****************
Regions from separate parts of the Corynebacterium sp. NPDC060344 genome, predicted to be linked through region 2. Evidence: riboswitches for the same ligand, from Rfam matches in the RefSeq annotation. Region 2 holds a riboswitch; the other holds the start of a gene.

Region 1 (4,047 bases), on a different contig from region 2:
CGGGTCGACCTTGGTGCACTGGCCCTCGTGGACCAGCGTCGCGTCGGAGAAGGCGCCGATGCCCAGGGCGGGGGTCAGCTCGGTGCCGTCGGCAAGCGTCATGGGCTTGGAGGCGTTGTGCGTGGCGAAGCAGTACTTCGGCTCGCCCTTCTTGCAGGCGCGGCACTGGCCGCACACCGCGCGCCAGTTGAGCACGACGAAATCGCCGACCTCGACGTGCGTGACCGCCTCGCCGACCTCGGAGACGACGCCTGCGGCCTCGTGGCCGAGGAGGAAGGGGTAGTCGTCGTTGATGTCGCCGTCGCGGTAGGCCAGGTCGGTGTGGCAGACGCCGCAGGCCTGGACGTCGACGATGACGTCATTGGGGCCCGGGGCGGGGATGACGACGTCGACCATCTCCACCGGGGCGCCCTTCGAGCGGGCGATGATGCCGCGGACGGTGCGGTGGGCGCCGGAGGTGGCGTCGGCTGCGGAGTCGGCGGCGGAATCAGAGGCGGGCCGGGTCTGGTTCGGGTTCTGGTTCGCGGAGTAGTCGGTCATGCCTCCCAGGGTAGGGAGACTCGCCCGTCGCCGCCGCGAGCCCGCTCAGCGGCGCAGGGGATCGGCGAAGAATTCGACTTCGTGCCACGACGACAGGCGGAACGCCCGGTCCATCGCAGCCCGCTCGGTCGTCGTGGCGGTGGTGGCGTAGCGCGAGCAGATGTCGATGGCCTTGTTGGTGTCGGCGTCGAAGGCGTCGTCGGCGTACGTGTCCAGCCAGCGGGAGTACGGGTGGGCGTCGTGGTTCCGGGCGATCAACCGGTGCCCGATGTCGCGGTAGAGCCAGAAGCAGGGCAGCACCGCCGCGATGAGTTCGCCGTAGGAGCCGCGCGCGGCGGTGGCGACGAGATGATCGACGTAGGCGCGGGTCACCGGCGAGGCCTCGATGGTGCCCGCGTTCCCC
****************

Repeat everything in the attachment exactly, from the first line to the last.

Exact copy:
Regions from separate parts of the Corynebacterium sp. NPDC060344 genome, predicted to be linked through region 2. Evidence: riboswitches for the same ligand, from Rfam matches in the RefSeq annotation. Region 2 holds a riboswitch; the other holds the start of a gene.

Region 1 (4,047 bases), on a different contig from region 2:
CGGGTCGACCTTGGTGCACTGGCCCTCGTGGACCAGCGTCGCGTCGGAGAAGGCGCCGATGCCCAGGGCGGGGGTCAGCTCGGTGCCGTCGGCAAGCGTCATGGGCTTGGAGGCGTTGTGCGTGGCGAAGCAGTACTTCGGCTCGCCCTTCTTGCAGGCGCGGCACTGGCCGCACACCGCGCGCCAGTTGAGCACGACGAAATCGCCGACCTCGACGTGCGTGACCGCCTCGCCGACCTCGGAGACGACGCCTGCGGCCTCGTGGCCGAGGAGGAAGGGGTAGTCGTCGTTGATGTCGCCGTCGCGGTAGGCCAGGTCGGTGTGGCAGACGCCGCAGGCCTGGACGTCGACGATGACGTCATTGGGGCCCGGGGCGGGGATGACGACGTCGACCATCTCCACCGGGGCGCCCTTCGAGCGGGCGATGATGCCGCGGACGGTGCGGTGGGCGCCGGAGGTGGCGTCGGCTGCGGAGTCGGCGGCGGAATCAGAGGCGGGCCGGGTCTGGTTCGGGTTCTGGTTCGCGGAGTAGTCGGTCATGCCTCCCAGGGTAGGGAGACTCGCCCGTCGCCGCCGCGAGCCCGCTCAGCGGCGCAGGGGATCGGCGAAGAATTCGACTTCGTGCCACGACGACAGGCGGAACGCCCGGTCCATCGCAGCCCGCTCGGTCGTCGTGGCGGTGGTGGCGTAGCGCGAGCAGATGTCGATGGCCTTGTTGGTGTCGGCGTCGAAGGCGTCGTCGGCGTACGTGTCCAGCCAGCGGGAGTACGGGTGGGCGTCGTGGTTCCGGGCGATCAACCGGTGCCCGATGTCGCGGTAGAGCCAGAAGCAGGGCAGCACCGCCGCGATGAGTTCGCCGTAGGAGCCGCGCGCGGCGGTGGCGACGAGATGATCGACGTAGGCGCGGGTCACCGGCGAGGCCTCGATGGTGCCCGCGTTCCCC